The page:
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Check Up 13: Doctors concerned many people aren't scheduling appointments for screenings

There are so many reasons we fall behind on our medical appointments.

INDIANAPOLIS — There are many reasons we fall behind on our medical appointments: time, cost, access to care, fear, even forgetfulness.

It's a barrier one local mom overcame that may have saved her life.

Cecilia Ramirez is following up with her breast cancer surgeon. Her Stage 1 cancer was detected this summer through a routine mammogram.

"This is where the mammogram really helps because no way, no how would a physician have been able to help palpate this, no way," Dr. Erica Giblin said. "So if she went in for a routine exam with her OB/GYN or primary care doc, they weren't even been aware of this at all, so this is why we do mammograms, essentially."

The news was a surprise to Ramirez.

"I don't have any history of cancer, and it's just me in my family," Ramirez said through an interpreter.

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The early diagnosis led to surgery and radiation, and her prognosis is promising, but doctors worry about those who aren't getting screened.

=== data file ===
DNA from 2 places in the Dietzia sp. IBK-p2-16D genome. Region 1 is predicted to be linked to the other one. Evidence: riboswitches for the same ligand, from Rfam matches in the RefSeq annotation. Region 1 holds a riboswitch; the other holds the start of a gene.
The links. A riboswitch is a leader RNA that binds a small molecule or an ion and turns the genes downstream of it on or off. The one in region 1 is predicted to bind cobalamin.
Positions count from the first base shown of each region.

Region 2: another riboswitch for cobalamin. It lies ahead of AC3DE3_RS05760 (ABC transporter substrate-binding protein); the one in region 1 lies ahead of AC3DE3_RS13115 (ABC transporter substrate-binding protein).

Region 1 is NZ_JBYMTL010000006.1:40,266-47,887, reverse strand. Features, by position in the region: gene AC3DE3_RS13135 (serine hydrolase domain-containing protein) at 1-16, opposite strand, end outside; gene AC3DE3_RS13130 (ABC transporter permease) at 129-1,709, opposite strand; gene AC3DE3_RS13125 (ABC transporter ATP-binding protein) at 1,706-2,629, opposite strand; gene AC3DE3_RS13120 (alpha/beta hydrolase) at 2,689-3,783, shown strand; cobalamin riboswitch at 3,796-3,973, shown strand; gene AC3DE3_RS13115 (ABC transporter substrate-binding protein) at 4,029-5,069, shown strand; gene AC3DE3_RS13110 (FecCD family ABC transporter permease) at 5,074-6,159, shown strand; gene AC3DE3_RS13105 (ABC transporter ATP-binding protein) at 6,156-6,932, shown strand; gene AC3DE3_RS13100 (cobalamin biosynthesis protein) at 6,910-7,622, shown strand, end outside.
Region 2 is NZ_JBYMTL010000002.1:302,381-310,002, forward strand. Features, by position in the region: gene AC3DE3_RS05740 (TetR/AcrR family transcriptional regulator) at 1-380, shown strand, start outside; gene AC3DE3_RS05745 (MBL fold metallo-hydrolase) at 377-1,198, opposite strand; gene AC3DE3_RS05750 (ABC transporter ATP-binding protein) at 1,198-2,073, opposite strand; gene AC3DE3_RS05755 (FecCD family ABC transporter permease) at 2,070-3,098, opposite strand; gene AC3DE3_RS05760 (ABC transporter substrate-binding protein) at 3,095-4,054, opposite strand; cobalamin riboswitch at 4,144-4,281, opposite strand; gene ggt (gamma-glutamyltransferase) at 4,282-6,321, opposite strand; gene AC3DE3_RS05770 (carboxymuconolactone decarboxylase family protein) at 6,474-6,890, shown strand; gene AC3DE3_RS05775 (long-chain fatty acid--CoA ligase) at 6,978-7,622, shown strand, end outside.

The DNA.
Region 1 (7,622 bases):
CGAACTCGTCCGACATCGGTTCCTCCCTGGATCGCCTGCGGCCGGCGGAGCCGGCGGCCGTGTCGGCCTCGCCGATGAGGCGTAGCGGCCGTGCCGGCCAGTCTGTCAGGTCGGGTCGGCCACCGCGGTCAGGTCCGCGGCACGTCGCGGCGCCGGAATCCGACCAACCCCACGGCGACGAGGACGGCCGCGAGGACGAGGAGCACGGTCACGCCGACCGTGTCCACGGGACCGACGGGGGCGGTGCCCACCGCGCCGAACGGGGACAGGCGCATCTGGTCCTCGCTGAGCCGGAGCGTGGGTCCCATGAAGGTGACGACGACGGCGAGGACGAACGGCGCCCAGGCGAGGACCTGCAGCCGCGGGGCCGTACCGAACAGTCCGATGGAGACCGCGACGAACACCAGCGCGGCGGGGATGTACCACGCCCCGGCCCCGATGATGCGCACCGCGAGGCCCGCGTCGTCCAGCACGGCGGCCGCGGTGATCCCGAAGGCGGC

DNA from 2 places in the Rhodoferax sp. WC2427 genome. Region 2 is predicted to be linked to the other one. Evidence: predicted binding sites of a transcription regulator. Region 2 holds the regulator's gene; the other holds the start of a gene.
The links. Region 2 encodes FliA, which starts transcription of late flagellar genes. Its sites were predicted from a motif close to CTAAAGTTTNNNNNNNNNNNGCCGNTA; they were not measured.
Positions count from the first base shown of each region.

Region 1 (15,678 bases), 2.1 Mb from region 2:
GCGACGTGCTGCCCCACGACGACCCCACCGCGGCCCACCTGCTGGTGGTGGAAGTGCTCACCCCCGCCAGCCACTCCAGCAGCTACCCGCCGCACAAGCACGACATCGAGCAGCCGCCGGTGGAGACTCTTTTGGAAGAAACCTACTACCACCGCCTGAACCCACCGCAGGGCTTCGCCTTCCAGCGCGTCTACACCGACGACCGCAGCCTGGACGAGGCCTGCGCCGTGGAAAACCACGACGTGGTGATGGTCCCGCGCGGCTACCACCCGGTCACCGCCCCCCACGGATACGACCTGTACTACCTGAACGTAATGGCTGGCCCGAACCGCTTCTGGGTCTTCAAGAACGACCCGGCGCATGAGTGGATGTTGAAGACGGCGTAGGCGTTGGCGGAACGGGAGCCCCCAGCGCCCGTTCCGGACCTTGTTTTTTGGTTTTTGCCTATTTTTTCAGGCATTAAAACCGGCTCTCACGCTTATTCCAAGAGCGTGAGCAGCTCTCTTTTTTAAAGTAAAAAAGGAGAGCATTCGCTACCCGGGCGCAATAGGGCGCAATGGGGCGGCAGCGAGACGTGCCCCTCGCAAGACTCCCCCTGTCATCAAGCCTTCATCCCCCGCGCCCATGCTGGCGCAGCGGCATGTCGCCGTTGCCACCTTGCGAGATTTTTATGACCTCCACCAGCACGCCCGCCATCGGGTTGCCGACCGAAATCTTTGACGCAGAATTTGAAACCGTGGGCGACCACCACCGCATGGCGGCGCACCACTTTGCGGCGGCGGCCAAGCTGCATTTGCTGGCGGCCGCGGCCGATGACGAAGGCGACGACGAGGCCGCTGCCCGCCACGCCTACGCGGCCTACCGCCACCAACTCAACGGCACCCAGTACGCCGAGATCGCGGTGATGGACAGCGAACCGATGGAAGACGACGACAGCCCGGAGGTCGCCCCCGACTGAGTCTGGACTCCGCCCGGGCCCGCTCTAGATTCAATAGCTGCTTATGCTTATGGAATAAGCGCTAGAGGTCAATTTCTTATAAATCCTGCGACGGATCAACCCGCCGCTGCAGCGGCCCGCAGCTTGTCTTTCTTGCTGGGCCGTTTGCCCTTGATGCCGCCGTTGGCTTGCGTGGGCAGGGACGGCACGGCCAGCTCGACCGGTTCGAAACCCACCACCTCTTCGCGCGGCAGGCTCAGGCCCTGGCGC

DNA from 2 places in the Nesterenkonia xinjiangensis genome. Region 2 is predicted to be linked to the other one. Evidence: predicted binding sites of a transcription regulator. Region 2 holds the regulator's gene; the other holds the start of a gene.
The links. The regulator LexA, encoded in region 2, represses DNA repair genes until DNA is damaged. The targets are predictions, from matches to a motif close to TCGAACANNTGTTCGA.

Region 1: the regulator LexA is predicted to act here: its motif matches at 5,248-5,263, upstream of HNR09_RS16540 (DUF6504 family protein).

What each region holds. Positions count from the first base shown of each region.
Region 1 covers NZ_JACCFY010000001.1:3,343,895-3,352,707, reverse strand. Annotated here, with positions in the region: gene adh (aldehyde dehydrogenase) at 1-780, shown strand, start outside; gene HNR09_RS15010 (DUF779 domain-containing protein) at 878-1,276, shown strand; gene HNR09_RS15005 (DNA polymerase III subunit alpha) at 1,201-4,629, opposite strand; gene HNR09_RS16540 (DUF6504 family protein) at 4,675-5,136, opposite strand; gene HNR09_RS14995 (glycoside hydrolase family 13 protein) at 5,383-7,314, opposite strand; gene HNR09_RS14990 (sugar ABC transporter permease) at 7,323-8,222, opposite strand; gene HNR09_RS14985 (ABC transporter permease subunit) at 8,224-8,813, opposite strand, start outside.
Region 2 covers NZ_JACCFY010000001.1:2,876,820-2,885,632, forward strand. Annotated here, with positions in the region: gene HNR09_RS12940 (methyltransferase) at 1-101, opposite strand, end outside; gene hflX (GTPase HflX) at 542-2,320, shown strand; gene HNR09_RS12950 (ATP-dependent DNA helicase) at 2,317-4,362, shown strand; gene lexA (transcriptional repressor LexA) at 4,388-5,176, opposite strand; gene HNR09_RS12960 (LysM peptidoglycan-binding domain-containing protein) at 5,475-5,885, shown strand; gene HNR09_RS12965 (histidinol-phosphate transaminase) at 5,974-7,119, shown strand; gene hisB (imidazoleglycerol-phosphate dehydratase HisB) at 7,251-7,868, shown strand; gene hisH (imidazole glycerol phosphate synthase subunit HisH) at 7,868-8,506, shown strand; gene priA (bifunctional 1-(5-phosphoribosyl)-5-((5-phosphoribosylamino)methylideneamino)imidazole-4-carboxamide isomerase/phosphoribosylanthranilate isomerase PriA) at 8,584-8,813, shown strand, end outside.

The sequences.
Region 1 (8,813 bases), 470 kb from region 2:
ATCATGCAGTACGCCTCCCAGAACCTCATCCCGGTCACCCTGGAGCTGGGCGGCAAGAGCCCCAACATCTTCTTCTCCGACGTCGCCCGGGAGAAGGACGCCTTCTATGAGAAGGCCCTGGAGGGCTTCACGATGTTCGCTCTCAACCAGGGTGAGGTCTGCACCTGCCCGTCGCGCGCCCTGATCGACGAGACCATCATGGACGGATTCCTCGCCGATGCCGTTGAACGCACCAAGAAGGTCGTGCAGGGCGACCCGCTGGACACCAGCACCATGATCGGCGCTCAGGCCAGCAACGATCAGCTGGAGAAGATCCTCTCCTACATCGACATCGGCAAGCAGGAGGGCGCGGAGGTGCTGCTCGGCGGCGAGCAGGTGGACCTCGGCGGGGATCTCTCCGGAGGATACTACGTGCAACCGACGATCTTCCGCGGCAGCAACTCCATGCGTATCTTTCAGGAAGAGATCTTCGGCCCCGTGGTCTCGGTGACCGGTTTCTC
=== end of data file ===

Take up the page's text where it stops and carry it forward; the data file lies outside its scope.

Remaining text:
"There are two groups of individuals that have not come back to pre-pandemic levels in terms of mammography screening rates: those are Asian individuals and Hispanic individuals," Giblin said. "Hispanic individuals, we're still 21% below where they should be in terms of volumes coming in for screening mammograms."

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Ramirez said language is just one hurdle.

"She knows a lot of people that actually don't go to the doctor, but not only because of the language, but sometimes they are," the interpreter said. "They don't want to spend time with a doctor. And then, they have to have an excuse of work, and they may lose their jobs, so they're scared of that, too."

The appointment itself takes about 20 minutes. Free interpreters are available. 

Ramirez understands the fears but, "We have to actually overcome that because it's not only, it doesn't matter, just to maybe be out of your job for a few hours when you are really doing something that might be saving your life."

Ascension St. Vincent provides free assistance to patients who are deaf or whose primary language is not English.

Discounted mammograms are available at certain Ascension St. Vincent locations. To see if you qualify and to register, call the hotline at 866-UCHECK13  or register online at wthr.com by midnight Thursday.

And thanks for making your health a priority.

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